Passing as deaf or hearing: choosing cross-cultural identities

by Noel O’Connell

On 15th June 2015, media reports raised questions about Rachel Dolezal’s background. A scholar of race and African-American culture and daughter of white parents, Dolezal had identified as Black. Stories of black people “passing” as white or white people as black have been a fascination for researchers and historians for many years. Racial passing is generally understood to mean identifying oneself as member of another race (historically the white race). In its simplicity, the practice of passing – presenting oneself as someone one is not – may be so intuitive or natural that people may not bother to ask: “What do you mean you’re black?” I would argue there is much to discover behind this simple question. We need ask why some people desire to transform their identity even while it is clear their persona contradicts the image of their original identity. I believe the issue around ‘passing’ mirror the experiences of deaf and hearing people. Ironically though this topic has rarely been given attention in Deaf Studies research. We actually know very little about what constitutes ‘passing’ or about how deaf and hearing people may want to claim an alternative identity.

In schools where policy prohibited sign language communication, deaf children were trained to ‘pass’ as hearing children in order to achieve a desired outcome. To pass as ‘hearing’ means to behave and act ‘normally’. The practice involves imitation – copying and displaying hearing people’s cultural traits, norms, and values. In postcolonial terms, we know that mimicry is the act of imitating the language, behaviour and attitude of the coloniser. Under oralism (an educational ideology that outlaws sign languages) mimicry is applied when deaf people copy hearing people’s attitude and patterns of behaviour. In passing-as-hearing or impersonation, the deaf person portrays an image of ‘hearingness’. By speaking, talking and listening to music, wearing hearing aids and cochlear implants, they reflect and highlight socially defined hearingness. Deaf people attending mainstream schools may be inclined to present a persona of hearingness given how are often exposed to hearing culture with little opportunity to learn British Sign Language (BSL).

Similar to what happened under colonialism, we assume people born into one particular category might end up being socialised into another category. Caitlyn Jenner (aka Bruce Jenner), former Olympic champion, for example, took on different gender or sex roles. When it was reported that Rachel Dolezal had been presenting a persona of a Black American, it drew comparison with Jenner. While the link between the two shows that race and gender have much in common, we find identifiable parallels exist with the experience of deaf people. But what does this say about hearing people? Do they claim to be culturally Deaf? I doubt there is any evidence that this is true. We might ask why anyone would want to claim an identity that, in the eyes of society, holds a less than ‘privileged’ status.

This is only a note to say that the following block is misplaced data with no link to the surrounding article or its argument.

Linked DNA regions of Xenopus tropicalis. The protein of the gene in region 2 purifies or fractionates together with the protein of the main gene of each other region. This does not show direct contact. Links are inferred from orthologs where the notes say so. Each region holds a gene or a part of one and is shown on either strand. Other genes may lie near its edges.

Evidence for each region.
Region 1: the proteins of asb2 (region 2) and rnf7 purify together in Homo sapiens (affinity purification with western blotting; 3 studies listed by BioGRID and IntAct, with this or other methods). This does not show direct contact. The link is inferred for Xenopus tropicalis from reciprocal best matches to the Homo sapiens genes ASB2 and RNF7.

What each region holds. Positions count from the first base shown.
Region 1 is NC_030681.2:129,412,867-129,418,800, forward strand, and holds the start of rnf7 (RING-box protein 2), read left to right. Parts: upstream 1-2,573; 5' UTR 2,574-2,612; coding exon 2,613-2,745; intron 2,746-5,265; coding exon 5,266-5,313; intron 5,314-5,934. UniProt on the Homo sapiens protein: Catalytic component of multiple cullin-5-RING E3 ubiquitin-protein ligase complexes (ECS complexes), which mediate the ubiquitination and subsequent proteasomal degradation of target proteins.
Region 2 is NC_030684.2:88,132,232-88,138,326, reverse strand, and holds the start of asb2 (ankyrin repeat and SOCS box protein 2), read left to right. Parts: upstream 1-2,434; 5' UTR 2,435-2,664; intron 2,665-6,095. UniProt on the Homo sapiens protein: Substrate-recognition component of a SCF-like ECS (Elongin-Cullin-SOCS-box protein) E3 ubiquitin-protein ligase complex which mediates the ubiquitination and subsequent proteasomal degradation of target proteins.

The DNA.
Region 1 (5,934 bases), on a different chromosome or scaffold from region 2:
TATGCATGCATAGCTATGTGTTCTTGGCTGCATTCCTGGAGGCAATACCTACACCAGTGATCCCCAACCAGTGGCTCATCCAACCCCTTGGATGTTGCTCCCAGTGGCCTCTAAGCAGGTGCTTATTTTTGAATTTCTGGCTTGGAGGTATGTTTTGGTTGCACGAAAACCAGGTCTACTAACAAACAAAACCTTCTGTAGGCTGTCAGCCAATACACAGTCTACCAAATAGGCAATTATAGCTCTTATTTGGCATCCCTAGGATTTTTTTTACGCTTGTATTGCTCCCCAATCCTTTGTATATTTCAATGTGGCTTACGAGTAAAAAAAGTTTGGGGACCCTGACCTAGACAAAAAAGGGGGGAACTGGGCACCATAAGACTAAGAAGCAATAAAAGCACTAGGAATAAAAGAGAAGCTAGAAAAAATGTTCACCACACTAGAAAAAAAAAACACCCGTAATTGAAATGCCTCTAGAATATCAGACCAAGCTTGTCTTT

In terms of how a Deaf Studies researcher might approach the subject of passing, we might ask: how do people negotiate their identities around the deaf/hearing line? Do we assume we can change our deaf/hearing identities and become ‘hearing’ or ‘deaf’ while still displaying markers of our original culture? Are there obvious cultural markers that can be discarded? More research is required to find answers to these questions. In particular I’d argue that the notion of ‘passing’ should be analysed in Deaf Studies research where we can discuss how one constructs, claims, justifies or resists ideas around alternative identities.

5 thoughts on “Passing as deaf or hearing: choosing cross-cultural identities

  1. Interested in this piece as I’m doing some research into the experiences of culturally deaf adults who choose to have a cochlear implant – I’m not specifically looking at the phenomenon of ‘passing’ but this seems very relevant to my research project. The project is for a Masters by Research at Bangor University, I hope to complete by December 2016. Is there any literature on ‘passing’ in the Deaf studies field? David Reader.

    • Hi David,

      Thanks for your comments.

      Unfortunately, as far as I am aware, no research exist in Deaf Studies literature on the subject of ‘passing’. However some reading on the topic in Black Studies literature may be helpful. You may find this article useful in finding a pattern of passing that show similarities with the experiences of Deaf people.

      Rockquemore, K., & Brunsma, D. L. (2002). Socially Embedded Identities: Theories, typologies and processes of racial identity among Black/White biracials. The Sociological Quarterly, 43 (3): 335-356.

      Good luck with your studies.

      Noel.

  2. Hello David, There is a lot of literature in Disability Studies on passing – this is a review of a recent book on Passing – http://dsq-sds.org/article/view/4363/3657 “Passing: Blurring the Lines of Identity” which includes a chapter on Deafness. It may be of use.
    Brenda Jo Brueggemann wrote “On (Almost) Passing” about being deaf. You may find this useful.

    Oh and Fiona Kumari Campbell (2008) writes on body normativity and passing.

    All the best,
    Heather

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